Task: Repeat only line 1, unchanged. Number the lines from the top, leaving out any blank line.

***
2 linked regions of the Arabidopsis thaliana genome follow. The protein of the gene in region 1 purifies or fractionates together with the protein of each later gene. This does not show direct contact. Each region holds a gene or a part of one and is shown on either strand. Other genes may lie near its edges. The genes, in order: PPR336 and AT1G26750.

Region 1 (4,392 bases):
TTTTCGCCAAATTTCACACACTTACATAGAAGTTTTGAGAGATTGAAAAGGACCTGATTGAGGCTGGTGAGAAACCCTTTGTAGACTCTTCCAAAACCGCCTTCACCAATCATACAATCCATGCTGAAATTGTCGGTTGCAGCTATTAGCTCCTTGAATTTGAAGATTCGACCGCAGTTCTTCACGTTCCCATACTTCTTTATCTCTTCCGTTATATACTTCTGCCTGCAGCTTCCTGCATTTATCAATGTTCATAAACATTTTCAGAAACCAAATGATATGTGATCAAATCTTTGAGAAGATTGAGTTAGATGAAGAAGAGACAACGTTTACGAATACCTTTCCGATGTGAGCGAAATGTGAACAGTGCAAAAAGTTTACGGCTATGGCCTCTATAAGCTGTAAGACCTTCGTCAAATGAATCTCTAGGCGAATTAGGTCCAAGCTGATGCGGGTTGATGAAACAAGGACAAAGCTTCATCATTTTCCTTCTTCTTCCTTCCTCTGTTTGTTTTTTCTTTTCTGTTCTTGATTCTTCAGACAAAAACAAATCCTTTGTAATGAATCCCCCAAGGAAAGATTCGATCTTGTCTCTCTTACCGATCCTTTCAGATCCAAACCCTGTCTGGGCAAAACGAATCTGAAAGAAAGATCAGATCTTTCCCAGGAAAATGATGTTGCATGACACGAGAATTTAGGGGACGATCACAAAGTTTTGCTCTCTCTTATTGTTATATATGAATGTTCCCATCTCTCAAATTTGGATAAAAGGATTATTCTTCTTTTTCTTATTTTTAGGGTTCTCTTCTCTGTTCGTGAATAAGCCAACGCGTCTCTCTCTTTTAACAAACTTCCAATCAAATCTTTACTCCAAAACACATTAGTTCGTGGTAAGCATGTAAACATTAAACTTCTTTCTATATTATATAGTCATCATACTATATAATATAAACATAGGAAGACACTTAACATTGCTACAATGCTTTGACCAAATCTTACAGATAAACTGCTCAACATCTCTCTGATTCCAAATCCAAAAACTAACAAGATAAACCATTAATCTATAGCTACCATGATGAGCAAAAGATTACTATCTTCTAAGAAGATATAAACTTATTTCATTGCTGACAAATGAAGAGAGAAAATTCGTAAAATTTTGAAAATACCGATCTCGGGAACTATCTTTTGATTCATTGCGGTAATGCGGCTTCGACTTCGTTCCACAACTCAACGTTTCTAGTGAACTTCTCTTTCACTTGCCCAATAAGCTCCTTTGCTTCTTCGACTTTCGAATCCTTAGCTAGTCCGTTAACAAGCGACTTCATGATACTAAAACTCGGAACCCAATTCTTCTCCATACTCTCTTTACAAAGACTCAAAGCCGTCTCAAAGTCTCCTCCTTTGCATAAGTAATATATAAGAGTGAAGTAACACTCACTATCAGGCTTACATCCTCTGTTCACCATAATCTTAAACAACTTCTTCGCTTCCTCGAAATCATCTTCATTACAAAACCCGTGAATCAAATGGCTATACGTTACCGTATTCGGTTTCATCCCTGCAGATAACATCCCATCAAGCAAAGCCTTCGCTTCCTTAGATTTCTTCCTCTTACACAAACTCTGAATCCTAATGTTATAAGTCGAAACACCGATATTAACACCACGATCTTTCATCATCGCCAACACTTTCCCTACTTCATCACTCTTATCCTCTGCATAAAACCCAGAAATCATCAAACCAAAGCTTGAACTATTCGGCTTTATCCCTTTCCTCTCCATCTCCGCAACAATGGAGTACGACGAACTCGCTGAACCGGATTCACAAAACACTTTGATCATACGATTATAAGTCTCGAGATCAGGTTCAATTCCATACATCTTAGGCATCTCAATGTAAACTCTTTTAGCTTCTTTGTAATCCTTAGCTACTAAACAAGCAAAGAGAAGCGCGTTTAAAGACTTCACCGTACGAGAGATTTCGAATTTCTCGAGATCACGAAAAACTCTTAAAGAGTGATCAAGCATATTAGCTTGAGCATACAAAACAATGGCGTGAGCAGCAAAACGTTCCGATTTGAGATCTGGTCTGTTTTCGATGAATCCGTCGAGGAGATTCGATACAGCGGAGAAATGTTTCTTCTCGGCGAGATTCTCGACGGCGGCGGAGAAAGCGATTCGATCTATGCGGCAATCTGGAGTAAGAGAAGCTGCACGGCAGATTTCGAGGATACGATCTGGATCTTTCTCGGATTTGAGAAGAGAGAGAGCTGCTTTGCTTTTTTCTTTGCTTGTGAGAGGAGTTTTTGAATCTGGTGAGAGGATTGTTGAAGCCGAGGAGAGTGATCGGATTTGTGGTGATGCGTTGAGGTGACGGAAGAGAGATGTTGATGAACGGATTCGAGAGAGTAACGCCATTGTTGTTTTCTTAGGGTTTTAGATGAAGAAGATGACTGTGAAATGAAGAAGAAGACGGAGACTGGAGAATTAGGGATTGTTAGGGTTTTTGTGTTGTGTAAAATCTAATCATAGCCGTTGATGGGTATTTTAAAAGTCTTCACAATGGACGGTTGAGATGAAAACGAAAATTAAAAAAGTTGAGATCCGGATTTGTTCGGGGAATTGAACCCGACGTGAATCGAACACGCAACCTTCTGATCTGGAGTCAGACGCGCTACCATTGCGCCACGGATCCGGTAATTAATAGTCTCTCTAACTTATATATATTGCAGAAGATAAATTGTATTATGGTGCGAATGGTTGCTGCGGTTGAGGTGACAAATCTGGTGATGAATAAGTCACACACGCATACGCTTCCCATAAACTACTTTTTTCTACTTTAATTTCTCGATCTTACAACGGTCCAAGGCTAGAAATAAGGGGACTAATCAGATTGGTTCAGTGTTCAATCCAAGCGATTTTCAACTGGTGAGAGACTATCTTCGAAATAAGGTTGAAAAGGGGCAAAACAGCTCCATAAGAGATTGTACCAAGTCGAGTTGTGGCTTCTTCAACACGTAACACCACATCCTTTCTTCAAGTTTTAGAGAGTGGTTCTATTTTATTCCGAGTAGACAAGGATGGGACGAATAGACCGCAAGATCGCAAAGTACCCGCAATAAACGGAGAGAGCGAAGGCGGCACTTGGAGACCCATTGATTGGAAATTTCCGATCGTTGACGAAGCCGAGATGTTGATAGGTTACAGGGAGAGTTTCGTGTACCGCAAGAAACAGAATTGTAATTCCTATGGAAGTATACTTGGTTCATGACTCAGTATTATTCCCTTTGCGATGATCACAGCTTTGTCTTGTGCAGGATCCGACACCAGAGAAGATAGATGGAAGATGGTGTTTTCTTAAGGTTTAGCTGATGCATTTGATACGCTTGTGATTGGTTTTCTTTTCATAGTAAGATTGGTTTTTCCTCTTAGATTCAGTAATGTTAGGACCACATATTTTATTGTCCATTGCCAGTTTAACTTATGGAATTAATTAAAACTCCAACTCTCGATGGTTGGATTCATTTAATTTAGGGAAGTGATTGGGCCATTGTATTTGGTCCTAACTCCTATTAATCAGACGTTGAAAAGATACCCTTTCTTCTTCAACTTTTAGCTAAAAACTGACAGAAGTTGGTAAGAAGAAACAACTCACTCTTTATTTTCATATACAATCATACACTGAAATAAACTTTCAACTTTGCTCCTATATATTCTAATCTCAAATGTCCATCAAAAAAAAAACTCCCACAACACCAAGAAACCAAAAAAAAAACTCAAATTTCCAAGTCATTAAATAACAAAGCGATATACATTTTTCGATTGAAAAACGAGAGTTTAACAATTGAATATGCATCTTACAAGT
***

2 linked regions of the Arabidopsis thaliana genome follow. The protein of the gene in region 1 purifies or fractionates together with the protein of each later gene. This does not show direct contact. Each region holds a gene or a part of one and is shown on either strand. Other genes may lie near its edges. The genes, in order: PPR336 and AT1G26750.